The word dysphemism isn't one you're likely to hear used in everyday conversation. It's an unusual term, but it actually describes a common linguistic occurrence. Any time you hear a person using derogatory terminology to substitute for a word or phrase that isn't inherently negative or ugly, that is an example of dysphemism.
Dysphemism is simply the substitution of a negative, insulting, derogatory term for something that is neutral in meaning. Dysphemism can take several forms from negative slang or insulting phrases to snide expressions or curse words.
Dysphemisms are often confused with euphemisms, but these two terms describe different figures of speech. They are similar in that both dysphemisms and euphemisms provide readers with an indirect way to describe something rather than using literal terminology. That's where their similarity ends.
- A euphemism is a nicer way of saying something. It's like glossing over the real words for something and using more polite terminology instead. Using a euphemism is generally intended to paint a more positive picture than the actual description would have done. There are many examples of euphemism in literature.
- A dysphemism is derogatory by definition. While this type of impression substitutes for something else, the purpose isn't to make it seem better than it really is. Instead, this type of terminology is inherently negative or harsh. This type of expression can come across as disrespectful or rude.
While euphemisms for death or dying may include softer terminology like "passed away" or departed, dysphemisms paint a much more stark, harsh picture. They're more negative than simply saying that someone passed away or is no longer with you, which would be examples of euphemisms.
- bit the dust
- bite the big one
- bought the farm
- dead as a doornail
- pushing daisies
- six feet under
- swimming with the fishes
- worm food
It's very common for people to use dysphemisms to express their beliefs that someone isn't particularly intelligent.
- a sandwich short of a picnic
- dumb as a rock
- dumb as a box (or bag) of rocks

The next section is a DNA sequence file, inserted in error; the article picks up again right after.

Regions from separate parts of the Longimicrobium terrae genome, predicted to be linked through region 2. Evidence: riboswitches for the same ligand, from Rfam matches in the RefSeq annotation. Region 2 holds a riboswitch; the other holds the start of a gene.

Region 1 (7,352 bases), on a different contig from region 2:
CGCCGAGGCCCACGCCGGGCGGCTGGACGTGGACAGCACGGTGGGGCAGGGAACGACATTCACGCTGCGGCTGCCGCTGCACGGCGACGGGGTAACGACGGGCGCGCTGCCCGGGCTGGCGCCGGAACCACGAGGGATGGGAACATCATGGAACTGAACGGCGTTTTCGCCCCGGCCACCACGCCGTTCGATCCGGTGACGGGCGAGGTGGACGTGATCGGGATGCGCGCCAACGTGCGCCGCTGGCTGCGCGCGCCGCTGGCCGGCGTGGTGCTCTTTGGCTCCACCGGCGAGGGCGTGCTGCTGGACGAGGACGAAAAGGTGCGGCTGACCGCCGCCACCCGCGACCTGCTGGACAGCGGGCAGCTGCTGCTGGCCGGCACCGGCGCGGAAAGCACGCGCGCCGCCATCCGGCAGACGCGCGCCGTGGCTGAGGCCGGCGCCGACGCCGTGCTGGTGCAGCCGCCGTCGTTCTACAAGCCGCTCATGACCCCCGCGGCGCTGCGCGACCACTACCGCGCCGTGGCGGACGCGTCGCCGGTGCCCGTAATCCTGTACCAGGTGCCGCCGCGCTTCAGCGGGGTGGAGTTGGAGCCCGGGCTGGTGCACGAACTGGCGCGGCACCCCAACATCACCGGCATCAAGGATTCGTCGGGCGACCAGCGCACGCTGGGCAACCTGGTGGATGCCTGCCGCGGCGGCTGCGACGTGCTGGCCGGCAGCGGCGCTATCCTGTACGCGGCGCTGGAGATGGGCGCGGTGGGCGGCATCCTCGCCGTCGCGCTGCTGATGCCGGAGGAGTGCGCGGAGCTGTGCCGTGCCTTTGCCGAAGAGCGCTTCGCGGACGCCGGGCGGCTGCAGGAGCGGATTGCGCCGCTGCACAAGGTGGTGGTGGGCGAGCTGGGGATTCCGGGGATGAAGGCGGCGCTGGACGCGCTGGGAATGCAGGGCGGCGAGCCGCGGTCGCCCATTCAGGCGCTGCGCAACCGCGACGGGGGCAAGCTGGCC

- not the sharpest knife in the drawer
- not the sharpest pencil in the box
- the elevator doesn't reach the top floor
- the lights are on but nobody's home
- two fries short of a Happy Meal
Not only will people use nasty names or sayings for people they perceive as not smart enough, but they'll also use such derogatory language for those they see as being too smart or too studious.
- teacher's pet
People often use dysphemisms as put-downs for those they see as being different from themselves or from the norm.
- a** - for someone who is behaving in a mean, rude or sneaky way
- do-gooder - for someone very focused on helping the poor or social causes
- cheater - for someone who is unfaithful to a partner
- crackhead - for one who uses certain types of illegal drugs
- fag - for a male who is homosexual
- geezer - for an older person
- gold digger - for someone who seeks out wealthy dating or marriage partners
- illegal - for someone seeking asylum in a place other than the country of which they are a citizen
- lezzo or lesbo - for someone who is a lesbian
- narc - for someone who tells the truth
- over the hill - for being over a certain age
- pill-billy - for someone who is addicted to opioids
- snitch - for someone who speaks up
- sh**head - for someone who does something that displeases you
- tub of lard - for an overweight person
- two-faced - for someone who is nice to people but says ugly things about them to other people
- two-timer - for someone who cheats on a romantic partner
- welfare mother - for a single mother struggling to make ends meet
Have you ever heard anyone refer to certain occupations with derogatory terminology? Then you've definitely been exposed to dysphemisms.
- ambulance chaser - for a personal injury attorney
- bag man - for a lawyer, owner, or HR person who offers a worker a settlement in exchange for not suing the company
- grease monkey - for someone who works as a mechanic or machinist
- hack - for someone who pretends to be good at their job but is not
- hatchet man - for someone whose job involves notifying people that they are no longer employed
- head-shrinker - for a psychologist or psychiatrist
- manny - for a man who works in child care
- pencil pusher - for an accountant or other office worker